December 8, 2009
By 250 News
Vancouver, B.C.- Saying the versions of events given by the RCMP members involved in the Dziekanski case, were not credible, the Commissioner for Complaints against the RCMP has released his final report on the death of Robert Dziekanski. Here are the key findings and recommendations:
"Overall, I found that the conduct of the responding members fell short of that expected of members of the RCMP. The members demonstrated no meaningful attempt to de-escalate the situation, nor did they approach the situation with a measured, coordinated and appropriate response. The failure of the senior member to take control of the scene, communicate with and direct the more junior and inexperienced members negatively manifested itself throughout the interaction with Mr. Dziekanski.
I do not accept the version of events as presented by the four responding RCMP members. The statements provided by the members are sparse in terms of detail of the events and the thought processes of the members as events unfolded. When tracked against the witness video, the recollections of the members fall short of a credible statement of the events as they actually unfolded. The fact that the members met together prior to providing statements causes me to further question their versions of events.
An issue inextricably linked to the incident is the use of a conducted energy weapon (CEW), also known as a TASER®, by an RCMP member during the arrest of Mr. Dziekanski. The CEW is a prohibited firearm pursuant to the regulations under the Criminal Code of Canada.1 Debate pertaining to the overall appropriateness of the use of CEWs by police had been ongoing for some time prior to the YVR incident (and has been previously commented on by the Commission as indicated below), but this particular use of a CEW focused considerable attention and scrutiny on appropriate CEW usage and the nature of the CEW as a weapon.
Overall, while I found that the IHIT investigation was unbiased, I did find a number of issues involved in the IHIT investigative processes. I also found issues with the RCMP's media releases related to this incident. It is essential that the RCMP develop a media and communications strategy specifically for in-custody death investigations that recognizes the need for regular, meaningful and timely updates to the media and to the public. In addition, the media and communications strategy should include a publicly available general investigative outline of the steps to be taken and the anticipated timeline for each step. "
The Commission's Findings and Recommendations:
As a result of my investigation, I made a number of findings and recommendations that I believe will assist the RCMP in enacting/reviewing policies and shape training to ensure that a tragic situation such as this is not repeated.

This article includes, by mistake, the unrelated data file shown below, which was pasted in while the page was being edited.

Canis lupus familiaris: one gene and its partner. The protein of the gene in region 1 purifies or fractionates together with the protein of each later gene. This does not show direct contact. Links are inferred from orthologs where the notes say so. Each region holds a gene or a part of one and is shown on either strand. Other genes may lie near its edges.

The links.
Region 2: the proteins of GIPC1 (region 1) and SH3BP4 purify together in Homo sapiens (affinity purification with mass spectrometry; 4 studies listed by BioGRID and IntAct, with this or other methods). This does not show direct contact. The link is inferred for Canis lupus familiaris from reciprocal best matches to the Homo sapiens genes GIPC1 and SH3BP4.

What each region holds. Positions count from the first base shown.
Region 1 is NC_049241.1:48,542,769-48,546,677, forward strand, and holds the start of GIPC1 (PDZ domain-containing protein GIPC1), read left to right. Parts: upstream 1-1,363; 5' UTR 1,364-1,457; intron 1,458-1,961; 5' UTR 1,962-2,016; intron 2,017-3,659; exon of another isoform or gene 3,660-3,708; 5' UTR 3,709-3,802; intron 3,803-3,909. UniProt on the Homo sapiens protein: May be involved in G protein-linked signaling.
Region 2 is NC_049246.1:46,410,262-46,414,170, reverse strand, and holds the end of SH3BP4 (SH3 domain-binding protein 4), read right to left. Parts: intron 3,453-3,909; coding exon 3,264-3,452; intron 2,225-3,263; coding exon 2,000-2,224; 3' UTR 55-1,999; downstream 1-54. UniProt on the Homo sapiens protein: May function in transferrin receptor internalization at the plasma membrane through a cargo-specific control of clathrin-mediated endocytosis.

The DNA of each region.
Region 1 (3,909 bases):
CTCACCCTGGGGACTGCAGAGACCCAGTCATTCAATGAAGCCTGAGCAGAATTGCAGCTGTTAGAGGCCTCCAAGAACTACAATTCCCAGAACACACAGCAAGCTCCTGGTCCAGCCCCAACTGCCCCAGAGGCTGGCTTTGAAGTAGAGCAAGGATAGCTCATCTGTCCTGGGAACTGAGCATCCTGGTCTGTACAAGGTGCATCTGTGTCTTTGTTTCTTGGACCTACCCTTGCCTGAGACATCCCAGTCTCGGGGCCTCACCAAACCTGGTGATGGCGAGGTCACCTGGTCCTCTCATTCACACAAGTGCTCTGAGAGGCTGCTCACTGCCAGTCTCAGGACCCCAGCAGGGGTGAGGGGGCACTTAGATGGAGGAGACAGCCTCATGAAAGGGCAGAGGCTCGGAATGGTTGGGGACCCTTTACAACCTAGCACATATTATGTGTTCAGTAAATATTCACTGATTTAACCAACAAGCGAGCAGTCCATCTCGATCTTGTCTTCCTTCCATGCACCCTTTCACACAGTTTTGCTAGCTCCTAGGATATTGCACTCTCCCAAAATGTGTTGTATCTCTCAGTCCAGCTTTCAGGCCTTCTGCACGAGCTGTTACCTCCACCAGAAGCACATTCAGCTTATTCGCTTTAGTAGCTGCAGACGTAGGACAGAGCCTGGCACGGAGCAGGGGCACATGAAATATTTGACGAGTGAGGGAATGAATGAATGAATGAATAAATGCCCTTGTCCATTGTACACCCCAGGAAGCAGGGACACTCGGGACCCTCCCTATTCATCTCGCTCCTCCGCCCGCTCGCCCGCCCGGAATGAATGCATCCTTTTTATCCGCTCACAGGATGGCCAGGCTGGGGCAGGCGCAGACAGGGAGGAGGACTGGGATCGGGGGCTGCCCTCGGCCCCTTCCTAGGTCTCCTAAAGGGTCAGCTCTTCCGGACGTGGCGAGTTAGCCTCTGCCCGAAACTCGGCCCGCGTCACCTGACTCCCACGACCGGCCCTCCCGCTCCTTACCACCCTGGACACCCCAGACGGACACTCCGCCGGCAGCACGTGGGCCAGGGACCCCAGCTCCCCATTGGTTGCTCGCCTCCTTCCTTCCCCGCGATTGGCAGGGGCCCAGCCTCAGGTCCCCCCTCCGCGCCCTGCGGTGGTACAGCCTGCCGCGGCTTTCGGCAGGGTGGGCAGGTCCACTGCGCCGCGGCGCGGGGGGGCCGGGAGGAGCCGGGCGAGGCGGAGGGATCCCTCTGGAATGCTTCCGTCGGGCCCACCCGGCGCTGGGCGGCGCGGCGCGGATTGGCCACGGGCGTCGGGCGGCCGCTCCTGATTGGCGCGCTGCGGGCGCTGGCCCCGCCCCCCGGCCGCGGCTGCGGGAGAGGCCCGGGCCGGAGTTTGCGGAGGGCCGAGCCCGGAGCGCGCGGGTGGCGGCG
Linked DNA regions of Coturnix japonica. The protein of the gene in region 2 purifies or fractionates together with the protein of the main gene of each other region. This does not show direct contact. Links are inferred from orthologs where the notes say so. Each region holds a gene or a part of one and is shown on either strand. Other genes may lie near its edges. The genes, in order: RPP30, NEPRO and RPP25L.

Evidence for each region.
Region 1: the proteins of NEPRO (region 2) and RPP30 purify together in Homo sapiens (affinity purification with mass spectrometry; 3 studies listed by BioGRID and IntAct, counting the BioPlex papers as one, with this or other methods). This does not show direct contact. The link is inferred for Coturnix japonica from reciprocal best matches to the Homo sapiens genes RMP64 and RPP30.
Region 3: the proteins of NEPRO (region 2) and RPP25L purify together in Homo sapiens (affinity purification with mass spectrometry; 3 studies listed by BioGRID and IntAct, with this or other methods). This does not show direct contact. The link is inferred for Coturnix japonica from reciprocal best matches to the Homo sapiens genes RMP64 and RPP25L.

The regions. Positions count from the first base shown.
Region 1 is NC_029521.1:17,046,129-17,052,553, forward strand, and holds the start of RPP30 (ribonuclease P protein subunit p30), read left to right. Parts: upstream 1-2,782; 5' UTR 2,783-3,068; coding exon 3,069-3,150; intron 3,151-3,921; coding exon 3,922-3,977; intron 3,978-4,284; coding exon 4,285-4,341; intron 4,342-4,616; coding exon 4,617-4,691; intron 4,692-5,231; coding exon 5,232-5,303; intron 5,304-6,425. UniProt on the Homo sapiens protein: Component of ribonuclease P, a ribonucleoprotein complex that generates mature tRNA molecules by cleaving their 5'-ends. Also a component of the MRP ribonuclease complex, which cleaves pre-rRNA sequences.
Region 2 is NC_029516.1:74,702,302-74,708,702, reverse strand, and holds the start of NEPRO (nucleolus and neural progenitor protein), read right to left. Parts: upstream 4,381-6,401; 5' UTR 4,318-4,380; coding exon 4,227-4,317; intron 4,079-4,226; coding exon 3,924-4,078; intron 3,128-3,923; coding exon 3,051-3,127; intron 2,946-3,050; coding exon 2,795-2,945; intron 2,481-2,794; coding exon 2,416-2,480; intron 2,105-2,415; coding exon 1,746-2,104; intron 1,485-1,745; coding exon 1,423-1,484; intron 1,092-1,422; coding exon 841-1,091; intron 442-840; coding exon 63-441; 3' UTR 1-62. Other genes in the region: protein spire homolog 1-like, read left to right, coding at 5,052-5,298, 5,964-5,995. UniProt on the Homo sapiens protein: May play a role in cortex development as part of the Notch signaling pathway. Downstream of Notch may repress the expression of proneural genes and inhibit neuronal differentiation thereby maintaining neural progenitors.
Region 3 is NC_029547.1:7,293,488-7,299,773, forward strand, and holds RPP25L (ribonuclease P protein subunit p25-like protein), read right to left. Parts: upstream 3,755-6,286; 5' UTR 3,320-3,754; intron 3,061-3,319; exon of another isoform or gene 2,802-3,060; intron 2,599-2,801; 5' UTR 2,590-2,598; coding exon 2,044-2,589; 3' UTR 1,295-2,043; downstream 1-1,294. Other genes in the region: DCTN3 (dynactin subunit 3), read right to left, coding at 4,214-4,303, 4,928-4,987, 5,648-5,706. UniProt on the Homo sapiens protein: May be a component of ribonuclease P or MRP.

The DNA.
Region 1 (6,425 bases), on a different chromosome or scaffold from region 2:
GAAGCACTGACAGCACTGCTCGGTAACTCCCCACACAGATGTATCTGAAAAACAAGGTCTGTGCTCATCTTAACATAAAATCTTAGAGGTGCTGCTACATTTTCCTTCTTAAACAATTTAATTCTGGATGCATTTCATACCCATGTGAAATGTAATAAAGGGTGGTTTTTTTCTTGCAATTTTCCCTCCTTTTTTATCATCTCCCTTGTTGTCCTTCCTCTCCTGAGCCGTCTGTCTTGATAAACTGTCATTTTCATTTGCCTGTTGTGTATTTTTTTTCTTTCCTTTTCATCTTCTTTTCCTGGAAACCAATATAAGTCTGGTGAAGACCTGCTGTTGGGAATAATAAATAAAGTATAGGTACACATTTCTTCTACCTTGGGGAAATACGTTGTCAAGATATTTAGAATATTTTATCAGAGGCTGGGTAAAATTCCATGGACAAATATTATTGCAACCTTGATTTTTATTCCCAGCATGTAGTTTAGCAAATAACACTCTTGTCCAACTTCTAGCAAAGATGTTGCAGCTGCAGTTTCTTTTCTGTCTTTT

CPC Final Report Findings:
The RCMP members involved in the arrest of Mr. Dziekanski were in the lawful execution of their respective duties and were acting under appropriate legal authority.
In light of the information possessed by the RCMP members responding, the decision to approach Mr. Dziekanski to deal with the complaints was not unreasonable. At any point a member of the travelling public or an employee at YVR could have happened upon Mr. Dziekanski. As evidenced by the multiple calls to 911, it was incumbent upon the RCMP members to ensure a safe environment for the public and employees using the airport facility and to halt the disturbance being caused by Mr. Dziekanski.
To ensure a coordinated approach to Mr. Dziekanski, Corporal Robinson should have taken control and directed the other responding members to ensure that each was aware of the intended response and to ensure that each communicated with the others as the events unfolded.
Prior to deploying the CEW, Constable Millington should have issued the required warning/challenge to Mr. Dziekanski as required by RCMP policy, notwithstanding the fact that Mr. Dziekanski appeared not to understand the English language.
Because no significant attempts were made by the RCMP members present to communicate with Mr. Dziekanski, to obtain clarification of information pertaining to Mr. Dziekanski's situation, or to communicate among themselves, deployment of the CEW by Constable Millington was premature and was not appropriate in the circumstances.
Constable Millington cycled the CEW multiple times against Mr. Dziekanski when those subsequent cycles were not known by him to be necessary for the control of Mr. Dziekanski.
The multiple cycles of the CEW against Mr. Dziekanski when no significant effort was made to determine the effect of the CEW on Mr. Dziekanski was an inappropriate use of the CEW.